The business model is simple, based on low monthly management fees of between €99-299 per month and low per-unit transaction fees when content is sold and delivered. This opens up a whole new world of online distribution for DVD content owners and distributors, who can now manage direct CRM relationships with their consumers and offer different license models including download to own, rental, subscription, and download to burn.

Apps have been an increasingly popular method of distributing digital content, and many DVD supply chain companies have despaired at their inability to participate in this growing service market opportunity. The interactive FluxDVD format lends itself to packaging within an App framework. The new DVD2App FluxBuilder App allows DVD content to be repackaged as iOS and Android Apps, keeping the menus, extras, subtitles and audio tracks of the original DVD and optionally adding web links using an HTML overlay to direct customers to a variety of web destinations including Facebook, YouTube, web, Spotify, iTunes. With App development usually costing from €10k upwards, DVD2App changes the game by allowing service providers to build client Apps, generating appropriate margin, from as a little as €1,999 per DVD2App.

The corporate video market has been less sensitive to the decline of physical DVD, but with the increasing trend towards smartphone and tablets, and the removal of DVD drives from volume PCs, corporates users too are looking for ways of distributing their video content - for both public and internal consumption. The powerful licensing capabilities of DRMs now makes it possible to individually license content to specific corporate users, so that training and commercially-sensitive video and digital content can be copy-protected and delivered to a wide range of devices. The FlickRocket system allows groups of known users and associated content rights to be managed, so that secure content can be distributed across an organisation for playback on a wide range of devices.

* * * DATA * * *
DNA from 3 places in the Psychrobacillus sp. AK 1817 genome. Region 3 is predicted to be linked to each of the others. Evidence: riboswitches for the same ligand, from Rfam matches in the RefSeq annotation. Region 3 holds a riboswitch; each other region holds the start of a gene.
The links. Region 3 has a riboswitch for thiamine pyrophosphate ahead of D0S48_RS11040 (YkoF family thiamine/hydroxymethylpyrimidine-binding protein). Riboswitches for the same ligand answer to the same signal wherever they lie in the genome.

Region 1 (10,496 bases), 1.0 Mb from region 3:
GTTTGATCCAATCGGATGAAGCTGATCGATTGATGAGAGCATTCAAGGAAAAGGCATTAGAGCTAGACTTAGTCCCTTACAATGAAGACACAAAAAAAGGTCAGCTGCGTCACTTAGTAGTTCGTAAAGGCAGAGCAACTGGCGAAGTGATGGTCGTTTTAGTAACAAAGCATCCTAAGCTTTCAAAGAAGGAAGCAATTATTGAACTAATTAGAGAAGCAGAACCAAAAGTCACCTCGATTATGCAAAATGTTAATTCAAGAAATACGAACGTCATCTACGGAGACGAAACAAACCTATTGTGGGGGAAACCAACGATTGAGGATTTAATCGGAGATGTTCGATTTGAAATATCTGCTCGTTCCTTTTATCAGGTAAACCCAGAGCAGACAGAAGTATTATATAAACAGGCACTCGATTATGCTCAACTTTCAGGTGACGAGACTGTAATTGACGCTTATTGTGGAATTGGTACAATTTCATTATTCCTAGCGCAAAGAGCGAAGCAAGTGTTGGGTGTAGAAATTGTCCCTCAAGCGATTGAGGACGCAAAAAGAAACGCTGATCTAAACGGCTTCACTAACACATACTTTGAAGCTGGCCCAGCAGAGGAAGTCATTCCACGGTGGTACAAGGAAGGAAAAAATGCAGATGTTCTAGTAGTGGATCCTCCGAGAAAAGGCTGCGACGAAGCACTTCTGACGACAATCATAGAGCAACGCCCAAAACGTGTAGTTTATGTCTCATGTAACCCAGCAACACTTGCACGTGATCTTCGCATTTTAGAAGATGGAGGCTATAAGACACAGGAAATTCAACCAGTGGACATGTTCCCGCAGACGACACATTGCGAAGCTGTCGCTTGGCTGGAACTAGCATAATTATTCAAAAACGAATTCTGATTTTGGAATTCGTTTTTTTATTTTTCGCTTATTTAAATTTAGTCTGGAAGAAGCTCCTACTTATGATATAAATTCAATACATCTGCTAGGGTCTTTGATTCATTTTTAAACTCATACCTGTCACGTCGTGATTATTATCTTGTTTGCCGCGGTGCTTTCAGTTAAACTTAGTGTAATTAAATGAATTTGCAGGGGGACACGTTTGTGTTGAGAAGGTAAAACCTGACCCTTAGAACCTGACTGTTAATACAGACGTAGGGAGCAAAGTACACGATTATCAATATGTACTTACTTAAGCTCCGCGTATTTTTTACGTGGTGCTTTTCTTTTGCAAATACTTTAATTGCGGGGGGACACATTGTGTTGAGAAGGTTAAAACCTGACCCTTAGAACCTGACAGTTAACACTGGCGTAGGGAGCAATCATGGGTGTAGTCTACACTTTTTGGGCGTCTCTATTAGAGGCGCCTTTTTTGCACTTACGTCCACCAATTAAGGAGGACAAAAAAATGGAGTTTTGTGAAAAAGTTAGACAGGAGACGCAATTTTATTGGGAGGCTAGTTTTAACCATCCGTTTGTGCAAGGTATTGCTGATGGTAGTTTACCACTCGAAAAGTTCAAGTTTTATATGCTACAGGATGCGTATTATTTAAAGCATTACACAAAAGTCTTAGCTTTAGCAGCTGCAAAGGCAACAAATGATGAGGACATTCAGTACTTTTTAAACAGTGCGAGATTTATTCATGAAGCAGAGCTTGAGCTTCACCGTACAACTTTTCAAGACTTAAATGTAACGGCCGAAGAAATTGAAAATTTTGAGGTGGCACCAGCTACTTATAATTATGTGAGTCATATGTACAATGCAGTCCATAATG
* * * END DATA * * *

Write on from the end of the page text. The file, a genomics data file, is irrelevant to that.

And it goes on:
This is a market that many traditional DVD duplication service companies are now targeting, as they broaden their mission statements to include wider content distribution, including online, to their traditional disc-based core businesses. Also because systems like FlickRocket separate the distribution of encrypted content from the license certificate files (which can be bound to online accounts or physical media), many companies are using FlickRocket to deliver copy protection and content license management solutions on content distributed on disc and USB as well as online.

Lastly, online delivery is increasingly seen as a complementary service to DVD rather than a replacement. Many content owners are seeing increased demand, and are generating higher unit-selling prices by offering Digital Copy with the DVD packaged content. Recent Triple Play releases including The Inbetweeners Movie, Total Recall and The Untouchables have used FlickRocket's ability to deliver managed digital copies to PC, Mac, iOS, Android and Windows Mobile devices by bundling unique License Keys with the physical media allowing end customers to download digital copies of their content to the devices of their choice. For an additional cost of less than €0.30c per unit, many smaller content owners are able to extend their sales into new digital markets and maximise their revenues in existing disc sales.

DVD content owners need to find mechanisms to sell their content online, and their DVD content service providers need to extend their service offering beyond DVD to the wider world of content distribution. Branded VOD stores, Apps and Digital Copy may see them both continue to work together and prosper for a long time to come.

JOHN NEWMAN is Associate Sales Director for ACE GmbH, the software company behind DVD2App, FluxDVD, FlickRocket white label VOD stores, Live Digital Copy and Protect-Software copy protection solutions for video, DVD, software, data and interactive content. John was previously VP Europe for Sonic Solutions, responsible for their Advanced Technology and Desktop Software businesses. Contact:

This is one of many editorial features included in the annual DVD and Beyond 2012 magazine. Copies still available. Ask for your free copy.

Story filed 21.01.13